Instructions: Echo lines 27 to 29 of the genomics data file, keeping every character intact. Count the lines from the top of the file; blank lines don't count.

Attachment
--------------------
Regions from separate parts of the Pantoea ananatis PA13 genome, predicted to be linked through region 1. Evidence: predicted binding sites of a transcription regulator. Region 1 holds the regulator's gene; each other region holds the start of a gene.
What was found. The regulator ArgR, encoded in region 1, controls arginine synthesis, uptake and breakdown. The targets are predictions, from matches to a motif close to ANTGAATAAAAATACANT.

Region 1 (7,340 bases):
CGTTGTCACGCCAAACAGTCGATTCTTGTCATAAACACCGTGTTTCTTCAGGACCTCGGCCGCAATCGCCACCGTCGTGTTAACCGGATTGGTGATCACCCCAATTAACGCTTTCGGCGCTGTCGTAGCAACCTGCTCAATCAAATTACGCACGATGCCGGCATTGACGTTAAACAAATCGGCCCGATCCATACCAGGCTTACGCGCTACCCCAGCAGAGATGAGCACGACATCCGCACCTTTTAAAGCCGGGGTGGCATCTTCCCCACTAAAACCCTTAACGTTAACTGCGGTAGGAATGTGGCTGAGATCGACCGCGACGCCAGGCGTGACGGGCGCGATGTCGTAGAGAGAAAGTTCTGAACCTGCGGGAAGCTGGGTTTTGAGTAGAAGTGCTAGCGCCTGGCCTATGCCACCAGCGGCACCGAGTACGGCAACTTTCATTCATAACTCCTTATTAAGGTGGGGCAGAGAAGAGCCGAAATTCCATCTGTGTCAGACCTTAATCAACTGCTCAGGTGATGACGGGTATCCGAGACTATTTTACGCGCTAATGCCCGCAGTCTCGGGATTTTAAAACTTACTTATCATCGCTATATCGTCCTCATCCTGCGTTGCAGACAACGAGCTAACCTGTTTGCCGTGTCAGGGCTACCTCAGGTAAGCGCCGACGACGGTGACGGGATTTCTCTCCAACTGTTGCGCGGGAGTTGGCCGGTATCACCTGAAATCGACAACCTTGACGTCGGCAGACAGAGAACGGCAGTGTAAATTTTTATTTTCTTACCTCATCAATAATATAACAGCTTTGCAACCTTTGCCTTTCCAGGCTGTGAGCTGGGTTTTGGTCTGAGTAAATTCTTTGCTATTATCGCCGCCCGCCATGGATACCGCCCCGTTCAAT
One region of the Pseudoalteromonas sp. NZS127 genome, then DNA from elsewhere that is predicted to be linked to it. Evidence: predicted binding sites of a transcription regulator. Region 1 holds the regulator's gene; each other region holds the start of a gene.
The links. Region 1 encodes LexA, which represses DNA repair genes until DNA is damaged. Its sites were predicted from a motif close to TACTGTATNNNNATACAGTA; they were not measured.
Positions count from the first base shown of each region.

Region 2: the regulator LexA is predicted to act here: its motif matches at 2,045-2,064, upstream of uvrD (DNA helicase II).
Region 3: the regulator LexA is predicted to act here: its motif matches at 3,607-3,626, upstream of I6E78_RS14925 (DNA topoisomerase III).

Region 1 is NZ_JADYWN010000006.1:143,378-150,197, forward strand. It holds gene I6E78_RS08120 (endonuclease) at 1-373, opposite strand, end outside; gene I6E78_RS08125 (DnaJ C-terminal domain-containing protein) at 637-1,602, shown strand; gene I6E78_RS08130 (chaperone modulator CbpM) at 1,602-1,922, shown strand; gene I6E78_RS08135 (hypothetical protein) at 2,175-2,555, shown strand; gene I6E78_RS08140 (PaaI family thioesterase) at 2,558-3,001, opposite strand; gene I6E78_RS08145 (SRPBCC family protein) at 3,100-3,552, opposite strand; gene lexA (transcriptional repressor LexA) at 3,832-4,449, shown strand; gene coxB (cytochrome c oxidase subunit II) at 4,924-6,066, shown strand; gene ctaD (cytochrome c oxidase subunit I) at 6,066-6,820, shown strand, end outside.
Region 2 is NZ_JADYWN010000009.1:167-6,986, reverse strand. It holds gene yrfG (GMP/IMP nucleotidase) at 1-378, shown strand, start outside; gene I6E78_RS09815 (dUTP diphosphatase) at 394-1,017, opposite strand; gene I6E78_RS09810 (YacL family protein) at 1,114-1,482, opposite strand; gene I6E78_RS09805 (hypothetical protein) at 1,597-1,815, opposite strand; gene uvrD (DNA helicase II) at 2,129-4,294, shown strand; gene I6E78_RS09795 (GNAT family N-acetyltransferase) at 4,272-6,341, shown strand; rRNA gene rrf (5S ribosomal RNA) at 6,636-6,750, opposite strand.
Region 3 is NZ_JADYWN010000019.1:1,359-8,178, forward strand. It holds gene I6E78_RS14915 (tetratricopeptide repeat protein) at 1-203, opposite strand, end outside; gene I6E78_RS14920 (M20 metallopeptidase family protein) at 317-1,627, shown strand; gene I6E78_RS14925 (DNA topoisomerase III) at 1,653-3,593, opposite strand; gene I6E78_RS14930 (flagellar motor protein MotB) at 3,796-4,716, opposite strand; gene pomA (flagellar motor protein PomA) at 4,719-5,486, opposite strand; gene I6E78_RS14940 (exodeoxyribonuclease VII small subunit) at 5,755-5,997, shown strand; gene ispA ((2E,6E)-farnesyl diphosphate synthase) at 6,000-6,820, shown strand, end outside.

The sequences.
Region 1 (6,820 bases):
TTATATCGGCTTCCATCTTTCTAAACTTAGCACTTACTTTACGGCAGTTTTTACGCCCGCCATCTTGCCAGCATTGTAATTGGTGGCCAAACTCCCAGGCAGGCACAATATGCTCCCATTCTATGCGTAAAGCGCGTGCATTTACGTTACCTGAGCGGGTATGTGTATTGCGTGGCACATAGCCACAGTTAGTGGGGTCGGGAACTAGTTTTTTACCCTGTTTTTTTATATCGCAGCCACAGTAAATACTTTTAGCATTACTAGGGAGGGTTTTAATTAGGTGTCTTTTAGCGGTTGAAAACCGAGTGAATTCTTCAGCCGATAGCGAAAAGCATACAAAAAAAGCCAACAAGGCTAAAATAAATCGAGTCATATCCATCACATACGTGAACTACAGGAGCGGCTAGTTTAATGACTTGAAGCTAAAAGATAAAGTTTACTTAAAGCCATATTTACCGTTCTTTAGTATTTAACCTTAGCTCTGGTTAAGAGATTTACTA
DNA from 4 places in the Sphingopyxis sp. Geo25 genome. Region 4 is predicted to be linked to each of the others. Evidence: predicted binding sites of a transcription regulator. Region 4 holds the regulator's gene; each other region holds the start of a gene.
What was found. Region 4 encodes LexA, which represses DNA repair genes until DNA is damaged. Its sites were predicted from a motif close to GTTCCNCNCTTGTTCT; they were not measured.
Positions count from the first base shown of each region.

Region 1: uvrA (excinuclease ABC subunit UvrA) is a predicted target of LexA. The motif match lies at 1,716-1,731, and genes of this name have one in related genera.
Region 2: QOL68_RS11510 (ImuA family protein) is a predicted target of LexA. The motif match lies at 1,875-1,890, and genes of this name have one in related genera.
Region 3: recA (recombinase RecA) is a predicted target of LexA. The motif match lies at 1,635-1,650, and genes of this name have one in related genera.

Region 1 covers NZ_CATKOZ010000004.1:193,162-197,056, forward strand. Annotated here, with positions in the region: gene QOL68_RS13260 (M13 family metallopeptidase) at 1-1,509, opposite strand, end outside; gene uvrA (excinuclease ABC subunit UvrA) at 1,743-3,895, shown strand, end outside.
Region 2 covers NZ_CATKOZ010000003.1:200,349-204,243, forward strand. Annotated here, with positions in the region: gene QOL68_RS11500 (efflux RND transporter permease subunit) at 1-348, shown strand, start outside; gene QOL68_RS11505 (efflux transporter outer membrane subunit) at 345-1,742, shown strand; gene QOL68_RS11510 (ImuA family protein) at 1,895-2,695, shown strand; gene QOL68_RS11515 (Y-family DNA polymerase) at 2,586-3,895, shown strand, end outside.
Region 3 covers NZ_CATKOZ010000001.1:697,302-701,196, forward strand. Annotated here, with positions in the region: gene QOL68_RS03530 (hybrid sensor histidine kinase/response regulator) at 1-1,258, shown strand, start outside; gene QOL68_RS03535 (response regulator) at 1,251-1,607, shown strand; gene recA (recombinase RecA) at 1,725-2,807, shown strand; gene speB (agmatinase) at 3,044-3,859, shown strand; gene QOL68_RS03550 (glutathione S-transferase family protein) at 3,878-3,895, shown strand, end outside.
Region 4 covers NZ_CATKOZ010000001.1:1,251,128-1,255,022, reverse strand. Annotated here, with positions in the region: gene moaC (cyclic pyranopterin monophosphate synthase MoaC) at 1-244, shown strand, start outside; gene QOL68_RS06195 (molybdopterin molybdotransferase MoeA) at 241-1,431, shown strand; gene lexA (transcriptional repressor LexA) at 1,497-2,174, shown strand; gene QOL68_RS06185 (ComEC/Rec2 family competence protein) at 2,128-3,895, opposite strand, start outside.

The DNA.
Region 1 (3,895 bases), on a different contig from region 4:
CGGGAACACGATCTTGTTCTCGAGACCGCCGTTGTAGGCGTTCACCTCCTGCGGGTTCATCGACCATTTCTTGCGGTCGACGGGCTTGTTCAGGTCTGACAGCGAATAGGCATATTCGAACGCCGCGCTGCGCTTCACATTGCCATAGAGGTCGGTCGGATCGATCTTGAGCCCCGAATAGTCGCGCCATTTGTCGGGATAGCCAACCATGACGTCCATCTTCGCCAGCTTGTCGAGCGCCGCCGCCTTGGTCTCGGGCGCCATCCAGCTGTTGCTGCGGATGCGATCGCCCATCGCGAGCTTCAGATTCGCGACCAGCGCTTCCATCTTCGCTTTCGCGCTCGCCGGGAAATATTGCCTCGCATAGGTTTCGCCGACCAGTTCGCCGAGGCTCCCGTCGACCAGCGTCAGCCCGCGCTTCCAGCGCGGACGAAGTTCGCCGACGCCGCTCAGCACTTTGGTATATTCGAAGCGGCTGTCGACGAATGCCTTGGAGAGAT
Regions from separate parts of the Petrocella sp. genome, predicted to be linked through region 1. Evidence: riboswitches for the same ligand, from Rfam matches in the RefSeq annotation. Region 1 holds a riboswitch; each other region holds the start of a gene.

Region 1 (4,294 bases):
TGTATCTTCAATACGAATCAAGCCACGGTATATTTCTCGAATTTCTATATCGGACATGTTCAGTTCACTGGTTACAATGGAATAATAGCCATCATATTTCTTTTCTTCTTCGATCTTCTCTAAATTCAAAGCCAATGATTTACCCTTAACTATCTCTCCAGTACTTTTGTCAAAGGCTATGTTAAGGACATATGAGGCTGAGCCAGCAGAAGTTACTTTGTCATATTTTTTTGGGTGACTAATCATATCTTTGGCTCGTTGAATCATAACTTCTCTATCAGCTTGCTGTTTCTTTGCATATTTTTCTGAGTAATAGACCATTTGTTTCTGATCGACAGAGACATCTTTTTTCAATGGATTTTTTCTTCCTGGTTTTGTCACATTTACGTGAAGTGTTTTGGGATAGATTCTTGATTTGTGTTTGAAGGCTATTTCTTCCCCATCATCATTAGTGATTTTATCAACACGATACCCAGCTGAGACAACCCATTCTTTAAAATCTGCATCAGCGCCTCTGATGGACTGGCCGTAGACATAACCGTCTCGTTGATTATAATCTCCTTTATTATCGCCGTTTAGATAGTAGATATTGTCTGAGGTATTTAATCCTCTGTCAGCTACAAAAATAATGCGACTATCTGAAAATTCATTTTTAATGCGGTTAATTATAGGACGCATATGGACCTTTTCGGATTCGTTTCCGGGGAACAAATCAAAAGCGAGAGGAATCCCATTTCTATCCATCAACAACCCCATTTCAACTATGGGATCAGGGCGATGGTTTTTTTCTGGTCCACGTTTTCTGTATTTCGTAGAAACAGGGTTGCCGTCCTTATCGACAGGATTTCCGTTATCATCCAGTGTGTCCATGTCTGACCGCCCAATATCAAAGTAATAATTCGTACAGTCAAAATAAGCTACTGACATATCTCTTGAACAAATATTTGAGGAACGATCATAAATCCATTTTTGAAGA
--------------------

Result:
Region 1 (3,895 bases), on a different contig from region 4:
CGGGAACACGATCTTGTTCTCGAGACCGCCGTTGTAGGCGTTCACCTCCTGCGGGTTCATCGACCATTTCTTGCGGTCGACGGGCTTGTTCAGGTCTGACAGCGAATAGGCATATTCGAACGCCGCGCTGCGCTTCACATTGCCATAGAGGTCGGTCGGATCGATCTTGAGCCCCGAATAGTCGCGCCATTTGTCGGGATAGCCAACCATGACGTCCATCTTCGCCAGCTTGTCGAGCGCCGCCGCCTTGGTCTCGGGCGCCATCCAGCTGTTGCTGCGGATGCGATCGCCCATCGCGAGCTTCAGATTCGCGACCAGCGCTTCCATCTTCGCTTTCGCGCTCGCCGGGAAATATTGCCTCGCATAGGTTTCGCCGACCAGTTCGCCGAGGCTCCCGTCGACCAGCGTCAGCCCGCGCTTCCAGCGCGGACGAAGTTCGCCGACGCCGCTCAGCACTTTGGTATATTCGAAGCGGCTGTCGACGAATGCCTTGGAGAGAT
Regions from separate parts of the Petrocella sp. genome, predicted to be linked through region 1. Evidence: riboswitches for the same ligand, from Rfam matches in the RefSeq annotation. Region 1 holds a riboswitch; each other region holds the start of a gene.